Once you complete the configuration steps necessary for your system, test it thoroughly before
announcing the service. Make sure that your server provides the anonymous FTP service you want,
without providing additional "services" that you don't want (such as allowing anonymous users access
to files outside of the ftp home directory). Anonymous FTP is a potential security risk. If you offer
this service at all, limit the number of systems at your site that provide it (one is usually enough), and
take care to ensure that the installation is done properly.

Previous: 13.1 The World
Wide Web
13.1 The World Wide Web

TCP/IP Network
Administration
Book Index

Next: 13.3 Finding Files
13.3 Finding Files

[ Library Home | DNS & BIND | TCP/IP | sendmail | sendmail Reference | Firewalls | Practical Security ]

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[Chapter 13] 13.3 Finding Files

Previous: 13.2 Anonymous
FTP

Chapter 13
Internet Information
Resources

Next: 13.4 Retrieving RFCs

13.3 Finding Files
Anonymous FTP requires detailed knowledge from the user. To retrieve a file, you must know the
FTP server and the directory where the file is located. When the network was small, this was not a
major problem. There were a limited number of important FTP servers, and they were well stocked
with files. You could always ftp to a major server and search through some directories using ftp's ls
command. This old approach is not compatible with a large and expanding Internet for two reasons:



There are now thousands of major anonymous FTP servers. Knowing them all is difficult.
There are now millions of Internet users. They cannot all rely on a few well-known servers.
The servers would quickly be overwhelmed with ftp requests.

archie is an application designed to help with this problem. It provides a database of information
about anonymous FTP sites and the files they contain.

13.3.1 archie
archie expands the usefulness of anonymous FTP by helping you locate the file, program, or other
information that you need. archie uses information servers that maintain databases containing
information about hundreds of FTP servers, and thousands of files and programs throughout the
Internet.
archie's primary database is a listing of files and the servers from which the files can be retrieved. In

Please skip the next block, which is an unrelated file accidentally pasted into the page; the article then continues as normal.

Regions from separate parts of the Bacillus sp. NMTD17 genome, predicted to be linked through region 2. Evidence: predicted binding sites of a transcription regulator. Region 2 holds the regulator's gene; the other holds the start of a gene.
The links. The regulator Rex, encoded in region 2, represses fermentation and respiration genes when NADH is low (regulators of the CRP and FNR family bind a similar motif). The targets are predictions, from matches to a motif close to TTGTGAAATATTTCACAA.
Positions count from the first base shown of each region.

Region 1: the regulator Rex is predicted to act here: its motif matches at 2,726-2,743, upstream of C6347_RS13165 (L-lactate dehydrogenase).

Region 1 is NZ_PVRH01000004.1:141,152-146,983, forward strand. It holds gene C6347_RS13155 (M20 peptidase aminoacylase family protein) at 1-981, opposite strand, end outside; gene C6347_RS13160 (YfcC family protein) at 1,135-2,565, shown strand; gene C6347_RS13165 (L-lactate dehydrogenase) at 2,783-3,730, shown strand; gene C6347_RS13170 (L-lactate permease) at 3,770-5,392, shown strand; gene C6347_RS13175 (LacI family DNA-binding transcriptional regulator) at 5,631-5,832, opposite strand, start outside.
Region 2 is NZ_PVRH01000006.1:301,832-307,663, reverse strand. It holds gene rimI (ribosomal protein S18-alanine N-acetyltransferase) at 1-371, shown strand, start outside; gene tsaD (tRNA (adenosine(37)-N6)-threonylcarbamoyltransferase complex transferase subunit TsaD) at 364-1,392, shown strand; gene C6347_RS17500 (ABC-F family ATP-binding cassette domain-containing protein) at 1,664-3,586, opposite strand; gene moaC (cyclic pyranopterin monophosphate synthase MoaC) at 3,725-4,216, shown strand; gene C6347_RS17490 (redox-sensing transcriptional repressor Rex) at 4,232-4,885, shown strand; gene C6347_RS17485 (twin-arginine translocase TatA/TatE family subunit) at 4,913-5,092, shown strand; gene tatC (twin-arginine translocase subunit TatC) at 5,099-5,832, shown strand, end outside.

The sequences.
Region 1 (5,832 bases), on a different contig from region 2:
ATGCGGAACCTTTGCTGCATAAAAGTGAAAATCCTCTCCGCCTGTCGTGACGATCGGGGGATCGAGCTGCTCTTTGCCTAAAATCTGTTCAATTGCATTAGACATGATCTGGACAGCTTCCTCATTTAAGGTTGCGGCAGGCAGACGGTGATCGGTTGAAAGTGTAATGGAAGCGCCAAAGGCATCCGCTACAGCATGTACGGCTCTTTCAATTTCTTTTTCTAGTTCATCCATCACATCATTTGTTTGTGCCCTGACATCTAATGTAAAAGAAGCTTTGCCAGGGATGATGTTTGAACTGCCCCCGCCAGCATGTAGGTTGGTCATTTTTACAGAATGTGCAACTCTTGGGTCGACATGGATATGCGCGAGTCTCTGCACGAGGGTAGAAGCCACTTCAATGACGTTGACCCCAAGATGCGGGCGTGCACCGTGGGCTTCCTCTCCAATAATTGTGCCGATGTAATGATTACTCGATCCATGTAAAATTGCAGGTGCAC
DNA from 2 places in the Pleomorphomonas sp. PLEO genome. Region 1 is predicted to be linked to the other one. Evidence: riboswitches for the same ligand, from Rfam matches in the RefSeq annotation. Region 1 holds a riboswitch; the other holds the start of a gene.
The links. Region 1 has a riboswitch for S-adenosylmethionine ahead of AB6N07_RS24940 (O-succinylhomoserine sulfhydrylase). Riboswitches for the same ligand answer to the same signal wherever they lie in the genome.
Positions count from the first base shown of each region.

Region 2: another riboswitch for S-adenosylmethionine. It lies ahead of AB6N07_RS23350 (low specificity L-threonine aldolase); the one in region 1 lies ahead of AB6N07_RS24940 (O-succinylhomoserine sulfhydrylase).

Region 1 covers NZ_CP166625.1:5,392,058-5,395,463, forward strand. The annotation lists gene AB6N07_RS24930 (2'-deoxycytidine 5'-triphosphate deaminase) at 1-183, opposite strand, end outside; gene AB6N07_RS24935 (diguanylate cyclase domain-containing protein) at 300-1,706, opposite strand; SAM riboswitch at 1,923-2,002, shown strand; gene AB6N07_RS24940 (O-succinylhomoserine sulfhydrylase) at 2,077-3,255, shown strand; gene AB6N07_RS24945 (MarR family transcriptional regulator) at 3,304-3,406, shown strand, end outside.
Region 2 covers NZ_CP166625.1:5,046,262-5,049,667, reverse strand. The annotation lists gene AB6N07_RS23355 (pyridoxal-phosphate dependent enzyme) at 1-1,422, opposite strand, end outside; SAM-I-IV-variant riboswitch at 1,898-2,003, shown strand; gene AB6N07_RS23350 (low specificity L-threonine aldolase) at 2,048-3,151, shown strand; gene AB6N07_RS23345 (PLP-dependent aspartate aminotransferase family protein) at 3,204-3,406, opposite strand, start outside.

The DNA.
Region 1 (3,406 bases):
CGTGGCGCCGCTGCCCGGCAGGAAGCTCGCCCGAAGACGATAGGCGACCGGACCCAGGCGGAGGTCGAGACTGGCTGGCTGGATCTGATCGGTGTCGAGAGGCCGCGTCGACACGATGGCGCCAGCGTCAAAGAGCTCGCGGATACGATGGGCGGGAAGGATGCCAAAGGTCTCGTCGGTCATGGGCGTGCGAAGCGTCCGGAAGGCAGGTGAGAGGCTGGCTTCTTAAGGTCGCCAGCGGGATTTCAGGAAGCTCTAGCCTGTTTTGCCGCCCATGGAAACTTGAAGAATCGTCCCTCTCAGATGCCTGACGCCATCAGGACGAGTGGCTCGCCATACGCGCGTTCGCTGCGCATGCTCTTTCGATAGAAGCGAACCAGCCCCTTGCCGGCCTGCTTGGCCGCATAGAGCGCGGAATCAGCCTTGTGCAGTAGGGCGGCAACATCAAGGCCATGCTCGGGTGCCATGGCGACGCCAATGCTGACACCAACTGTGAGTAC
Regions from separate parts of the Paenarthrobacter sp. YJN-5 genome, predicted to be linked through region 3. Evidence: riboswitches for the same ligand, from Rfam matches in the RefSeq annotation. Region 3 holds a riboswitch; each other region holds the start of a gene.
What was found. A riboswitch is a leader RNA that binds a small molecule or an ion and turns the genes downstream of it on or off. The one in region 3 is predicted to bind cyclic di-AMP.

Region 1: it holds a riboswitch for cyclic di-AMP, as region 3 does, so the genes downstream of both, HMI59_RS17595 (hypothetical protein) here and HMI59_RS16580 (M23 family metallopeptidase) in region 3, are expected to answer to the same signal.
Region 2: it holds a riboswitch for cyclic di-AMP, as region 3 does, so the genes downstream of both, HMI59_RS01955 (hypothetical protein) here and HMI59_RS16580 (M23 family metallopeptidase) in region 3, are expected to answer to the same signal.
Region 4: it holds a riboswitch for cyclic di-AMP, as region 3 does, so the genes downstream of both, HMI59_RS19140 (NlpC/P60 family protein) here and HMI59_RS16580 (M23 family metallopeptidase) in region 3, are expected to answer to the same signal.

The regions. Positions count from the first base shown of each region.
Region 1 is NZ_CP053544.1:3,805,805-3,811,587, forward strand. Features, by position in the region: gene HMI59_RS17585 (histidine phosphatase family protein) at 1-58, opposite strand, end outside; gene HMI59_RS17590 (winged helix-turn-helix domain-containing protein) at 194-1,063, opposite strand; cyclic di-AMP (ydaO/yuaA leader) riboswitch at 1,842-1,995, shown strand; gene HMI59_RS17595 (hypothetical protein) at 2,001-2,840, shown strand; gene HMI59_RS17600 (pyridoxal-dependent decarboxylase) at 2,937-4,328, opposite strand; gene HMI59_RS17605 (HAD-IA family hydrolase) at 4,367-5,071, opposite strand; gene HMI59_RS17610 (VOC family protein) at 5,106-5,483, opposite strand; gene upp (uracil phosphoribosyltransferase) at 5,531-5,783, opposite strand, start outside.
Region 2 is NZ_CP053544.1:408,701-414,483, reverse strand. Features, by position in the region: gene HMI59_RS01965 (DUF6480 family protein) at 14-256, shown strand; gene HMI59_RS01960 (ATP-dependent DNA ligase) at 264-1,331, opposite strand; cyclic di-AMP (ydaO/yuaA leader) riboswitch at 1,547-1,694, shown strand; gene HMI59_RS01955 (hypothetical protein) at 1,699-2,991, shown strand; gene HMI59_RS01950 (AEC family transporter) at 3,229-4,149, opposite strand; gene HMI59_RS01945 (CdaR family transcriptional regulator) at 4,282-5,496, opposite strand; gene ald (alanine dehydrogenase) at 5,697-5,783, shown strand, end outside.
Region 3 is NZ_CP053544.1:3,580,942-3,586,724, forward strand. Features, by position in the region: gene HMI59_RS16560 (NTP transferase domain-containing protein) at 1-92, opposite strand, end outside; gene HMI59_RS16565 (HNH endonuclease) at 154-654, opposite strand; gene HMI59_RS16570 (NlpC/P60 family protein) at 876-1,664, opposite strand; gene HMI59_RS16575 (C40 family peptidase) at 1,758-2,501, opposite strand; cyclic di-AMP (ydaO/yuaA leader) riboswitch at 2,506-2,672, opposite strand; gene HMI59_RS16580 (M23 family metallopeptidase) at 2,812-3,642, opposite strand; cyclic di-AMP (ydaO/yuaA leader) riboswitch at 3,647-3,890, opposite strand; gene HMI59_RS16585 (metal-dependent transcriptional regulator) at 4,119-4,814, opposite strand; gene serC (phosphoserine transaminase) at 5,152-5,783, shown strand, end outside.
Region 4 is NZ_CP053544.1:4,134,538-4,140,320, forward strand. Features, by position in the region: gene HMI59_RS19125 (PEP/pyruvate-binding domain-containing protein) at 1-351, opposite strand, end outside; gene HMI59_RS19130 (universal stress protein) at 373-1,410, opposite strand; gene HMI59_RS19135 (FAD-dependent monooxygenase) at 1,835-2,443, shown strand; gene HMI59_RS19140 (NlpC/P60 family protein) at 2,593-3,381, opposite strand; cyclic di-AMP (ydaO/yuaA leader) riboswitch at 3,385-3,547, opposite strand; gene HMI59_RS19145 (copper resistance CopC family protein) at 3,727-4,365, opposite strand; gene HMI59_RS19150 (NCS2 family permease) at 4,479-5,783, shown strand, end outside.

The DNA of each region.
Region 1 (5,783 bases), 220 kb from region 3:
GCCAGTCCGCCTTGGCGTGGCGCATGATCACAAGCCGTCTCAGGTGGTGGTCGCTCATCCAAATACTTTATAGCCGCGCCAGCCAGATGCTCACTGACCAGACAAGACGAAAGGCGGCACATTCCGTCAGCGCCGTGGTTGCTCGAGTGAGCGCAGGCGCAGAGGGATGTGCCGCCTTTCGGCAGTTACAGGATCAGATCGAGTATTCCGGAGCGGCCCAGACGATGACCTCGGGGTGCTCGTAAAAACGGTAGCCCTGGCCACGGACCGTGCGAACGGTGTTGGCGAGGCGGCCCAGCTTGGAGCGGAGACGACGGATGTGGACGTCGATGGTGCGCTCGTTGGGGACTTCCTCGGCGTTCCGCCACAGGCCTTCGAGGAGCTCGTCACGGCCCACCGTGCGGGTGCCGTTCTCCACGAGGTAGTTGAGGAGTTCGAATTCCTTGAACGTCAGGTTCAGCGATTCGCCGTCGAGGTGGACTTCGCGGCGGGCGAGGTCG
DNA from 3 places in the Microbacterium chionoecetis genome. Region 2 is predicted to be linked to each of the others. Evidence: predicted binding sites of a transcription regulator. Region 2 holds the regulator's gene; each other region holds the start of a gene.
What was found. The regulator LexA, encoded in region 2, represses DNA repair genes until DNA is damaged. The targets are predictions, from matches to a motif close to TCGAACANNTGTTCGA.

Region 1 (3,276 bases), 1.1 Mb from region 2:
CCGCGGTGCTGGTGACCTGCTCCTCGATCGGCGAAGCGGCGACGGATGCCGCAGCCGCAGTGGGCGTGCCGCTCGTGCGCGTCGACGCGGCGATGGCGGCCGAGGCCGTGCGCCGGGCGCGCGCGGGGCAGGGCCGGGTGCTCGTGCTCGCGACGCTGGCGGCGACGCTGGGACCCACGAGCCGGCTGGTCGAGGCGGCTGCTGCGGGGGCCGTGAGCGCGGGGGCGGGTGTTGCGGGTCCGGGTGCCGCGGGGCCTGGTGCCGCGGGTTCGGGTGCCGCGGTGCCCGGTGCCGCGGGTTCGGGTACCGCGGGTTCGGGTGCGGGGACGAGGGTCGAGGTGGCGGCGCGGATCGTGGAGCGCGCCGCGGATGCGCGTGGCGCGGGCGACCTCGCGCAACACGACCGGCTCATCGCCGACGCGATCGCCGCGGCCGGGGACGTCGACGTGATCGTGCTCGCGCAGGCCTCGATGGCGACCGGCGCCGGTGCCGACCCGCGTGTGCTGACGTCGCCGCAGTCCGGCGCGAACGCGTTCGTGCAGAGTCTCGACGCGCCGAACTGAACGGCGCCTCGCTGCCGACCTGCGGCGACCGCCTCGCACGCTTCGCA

the simplest sense, you tell archie which file you're looking for, and archie tells you which FTP
servers the file is available from.
archie can be used in four different ways: interactively, through electronic mail, via a Web browser,
or from an archie client. To use archie interactively, telnet to one of the archie servers. [3] Log in
using the username archie and no password. At the archie> prompt, type help to get a full set of
interactive archie commands.
[3] The list of publicly accessible servers is available at
http://www.bunyip.com/products/archie/world/servers.html.

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[Chapter 13] 13.3 Finding Files

There are many interactive archie commands, but the basic function of locating a program that is
accessible via anonymous FTP can be reduced to two commands.
prog pattern
Display all files in the database with names that match the specified pattern.
mail address
Mail the output of the last command to address, which is normally your own email address.
The following example uses both of these commands to interactively search for gated-R3_5_5.tar,
and then mail the results of the search to craig@peanut.nuts.com.
% telnet archie.internic.net
Trying 198.49.45.10...
Connected to archie.ds.internic.net.
Escape character is ']'.
UNIX(r) System V Release 4.0 (ds0)
login: archie
# Bunyip Information Systems, Inc., 1993, 1994, 1995
archie> prog gated-R3_5_5.tar
# Search type: sub.
# Your queue position: 1
# Estimated time for completion: 5 seconds.
working... O
Host ftp.zcu.cz
(147.228.206.16)
Last updated 11:32 27 Jun 1997
Location: /pub/security/merit/gated
FILE -r--r--r-- 1460773 bytes Jan 1997 gated-R3_5_5.tar.gz
archie> mail craig@peanut.nuts.com
archie> quit
The archie output provides all of the information you need to initiate an anonymous FTP transfer:




The name of the server (ftp.zcu.cz in our example)
The directory on the server that contains the file (/pub/security/merit/gated in our example)
The full name of the file (gated-R3_5_5.tar.gz in our example)

You can also use archie by sending email to archie at any one of the archie servers; for example,
archie@archie.internic.net. The text of the mail message must contain a valid archie email command.